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Unformatted text preview: ng up at the baizecovered
letter rack when a rustle and a
strong smell of Devonshire violets proclaimed
the arrival of the Manageress. Mrs. Harte was full of graciousness. She
"So sorry I was not in my office. You
were requiring rooms ?"
Hercule Poirot murmured:
"Not precisely. I was wondering if a
friend of mine had been staying here
lately. A Captain Curtis."
"Curtis," exclaimed Mrs. Harte. "Captain
Curtis ? Now where have I heard that
Poirot did not help her. She shook her
"You have not, then, had a Captain
Curtis staying here ?"
"Well, not lately, certainly. And yet, you
know, the name is certainly familiar to me.
Can you describe your friend at all ?"
"That," said Hercule Poirot, "would be
difficult.39 He went on: "I suppose it
sometimes happens that letters arrive for
people when in actual fact no one of that
name is staying here ?"
"That does happen, of course." "What do you do with such letters ?"
"Well, we keep them for a time. You see,
it probably means that the person in
question will arrive shortly. Of course, if
letters or parcels are a long time here
unclaimed, they are returned to the post
Hercule Poirot nodded thoughtfully.
"I comprehend." He added: "It is like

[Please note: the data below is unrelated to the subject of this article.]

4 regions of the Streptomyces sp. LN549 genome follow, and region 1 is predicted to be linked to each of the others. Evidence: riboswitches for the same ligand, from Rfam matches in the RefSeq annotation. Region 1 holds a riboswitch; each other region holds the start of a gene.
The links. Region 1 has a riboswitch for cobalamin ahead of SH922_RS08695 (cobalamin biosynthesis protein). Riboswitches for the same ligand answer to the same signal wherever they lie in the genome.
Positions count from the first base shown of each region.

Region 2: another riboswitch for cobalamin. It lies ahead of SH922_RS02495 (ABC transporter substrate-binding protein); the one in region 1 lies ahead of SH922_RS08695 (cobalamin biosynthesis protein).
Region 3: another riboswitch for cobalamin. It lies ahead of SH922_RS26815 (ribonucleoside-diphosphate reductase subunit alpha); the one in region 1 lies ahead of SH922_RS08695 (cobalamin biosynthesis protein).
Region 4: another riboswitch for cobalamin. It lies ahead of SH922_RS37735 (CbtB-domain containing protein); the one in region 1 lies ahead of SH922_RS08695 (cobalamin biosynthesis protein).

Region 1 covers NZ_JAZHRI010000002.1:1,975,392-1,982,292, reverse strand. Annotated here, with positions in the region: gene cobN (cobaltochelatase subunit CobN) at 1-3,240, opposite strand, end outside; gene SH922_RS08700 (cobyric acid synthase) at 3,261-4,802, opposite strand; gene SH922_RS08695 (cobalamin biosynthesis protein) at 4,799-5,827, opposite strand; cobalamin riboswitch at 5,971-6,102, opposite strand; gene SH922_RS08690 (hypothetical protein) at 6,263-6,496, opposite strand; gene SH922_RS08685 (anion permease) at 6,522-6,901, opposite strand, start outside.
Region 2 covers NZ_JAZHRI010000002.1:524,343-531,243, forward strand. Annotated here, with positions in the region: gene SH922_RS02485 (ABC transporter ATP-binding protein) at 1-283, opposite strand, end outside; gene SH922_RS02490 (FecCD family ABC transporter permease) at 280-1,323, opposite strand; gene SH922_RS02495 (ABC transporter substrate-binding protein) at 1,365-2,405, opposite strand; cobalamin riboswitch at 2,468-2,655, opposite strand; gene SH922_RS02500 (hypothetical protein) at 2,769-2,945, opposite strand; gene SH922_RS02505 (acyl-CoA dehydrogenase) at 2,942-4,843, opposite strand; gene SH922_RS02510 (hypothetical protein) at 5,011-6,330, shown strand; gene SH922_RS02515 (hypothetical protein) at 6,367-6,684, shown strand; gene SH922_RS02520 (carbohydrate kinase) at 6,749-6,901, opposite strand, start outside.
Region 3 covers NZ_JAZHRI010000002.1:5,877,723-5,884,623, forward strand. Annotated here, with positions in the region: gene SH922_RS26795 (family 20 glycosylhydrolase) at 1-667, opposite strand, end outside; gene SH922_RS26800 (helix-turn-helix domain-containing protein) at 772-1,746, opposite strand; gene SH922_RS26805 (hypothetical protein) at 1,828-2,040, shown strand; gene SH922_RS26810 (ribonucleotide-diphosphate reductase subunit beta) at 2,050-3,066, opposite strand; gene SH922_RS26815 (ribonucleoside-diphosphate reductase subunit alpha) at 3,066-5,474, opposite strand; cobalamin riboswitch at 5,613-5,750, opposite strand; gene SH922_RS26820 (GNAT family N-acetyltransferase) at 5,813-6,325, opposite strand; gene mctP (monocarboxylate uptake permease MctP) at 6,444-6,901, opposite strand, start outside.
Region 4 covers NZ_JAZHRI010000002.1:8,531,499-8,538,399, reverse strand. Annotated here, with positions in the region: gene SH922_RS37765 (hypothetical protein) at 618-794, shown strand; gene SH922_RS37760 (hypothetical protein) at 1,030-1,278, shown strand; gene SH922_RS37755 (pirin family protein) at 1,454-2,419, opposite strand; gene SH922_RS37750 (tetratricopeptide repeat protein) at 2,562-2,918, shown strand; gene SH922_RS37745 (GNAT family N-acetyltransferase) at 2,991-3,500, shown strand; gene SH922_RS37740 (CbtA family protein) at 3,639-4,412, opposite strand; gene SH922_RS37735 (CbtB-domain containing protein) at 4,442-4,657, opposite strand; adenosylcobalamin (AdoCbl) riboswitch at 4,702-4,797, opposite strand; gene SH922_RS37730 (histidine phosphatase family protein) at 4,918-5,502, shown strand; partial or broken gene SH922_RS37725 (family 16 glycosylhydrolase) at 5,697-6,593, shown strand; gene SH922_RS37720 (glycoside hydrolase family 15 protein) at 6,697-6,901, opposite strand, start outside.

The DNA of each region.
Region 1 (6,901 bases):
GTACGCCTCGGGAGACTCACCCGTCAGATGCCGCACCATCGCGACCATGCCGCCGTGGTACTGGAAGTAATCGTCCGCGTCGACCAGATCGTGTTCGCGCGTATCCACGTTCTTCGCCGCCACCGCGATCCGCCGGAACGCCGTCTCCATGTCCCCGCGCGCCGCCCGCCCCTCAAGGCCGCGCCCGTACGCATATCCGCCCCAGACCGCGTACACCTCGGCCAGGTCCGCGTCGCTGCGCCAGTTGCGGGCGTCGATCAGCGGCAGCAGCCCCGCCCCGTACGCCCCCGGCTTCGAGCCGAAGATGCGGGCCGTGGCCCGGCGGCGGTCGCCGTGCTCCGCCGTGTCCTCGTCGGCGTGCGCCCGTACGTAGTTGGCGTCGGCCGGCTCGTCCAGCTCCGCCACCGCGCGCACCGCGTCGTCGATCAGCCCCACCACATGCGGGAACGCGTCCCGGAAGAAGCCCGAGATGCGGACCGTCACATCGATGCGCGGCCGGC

this, you see. I wrote a letter to my friend
Mrs. Harte's face cleared.
"That explains it. I must have noticed
the name on an envelope. But really we
have so many ex-Army gentlemen staying
here or passing through— Let me see
She peered up at the board.
Hercule Poirot said:
"It is not there now.33
"It must have been returned to the
postman, I suppose. I am so sorry. Nothing important, I hope ?"
''No, no, it was of no importance." As he moved towards the door, Mrs.
Harte, enveloped in her pungent odour of
violets, pursued him.
"If your friend should come -- "
"It is most unlikely. I must.have made a
"Our terms," said Mrs. Harte, "are very
moderate. Coffee after dinner is included.
I would like you to see one or two of our
With difficulty Hercule Poirot escaped.
The drawing-room of Mrs. Samuelson was
larger, more lavishly furnished, and enjoyed
an even more stifling amount of
central heating than that of Lady Hoggin.
Hercule Poirot picked his way giddily
amongst gilded console tables and large
groups of statuary.
Mrs. Samuelson was taller than Lady
Hoggin and her hair was dyed with per34
oxide. Her Pekinese was called Nanki Poo.
His bulging eyes surveyed Hercule Poirot
with arrogance. Miss Keble, Mrs. Samuelson's
companion, was thin and scraggy
where Miss Camaby had been plump, but she also was voluble and slightly breathless.
She, too, had been blamed for Nanki
"But really, Mr. Poirot, it was the most
amazing thing. It all happened in a second.
Outside Harrods it was. A nurse there
asked me the time — w
Poirot interrupted her.
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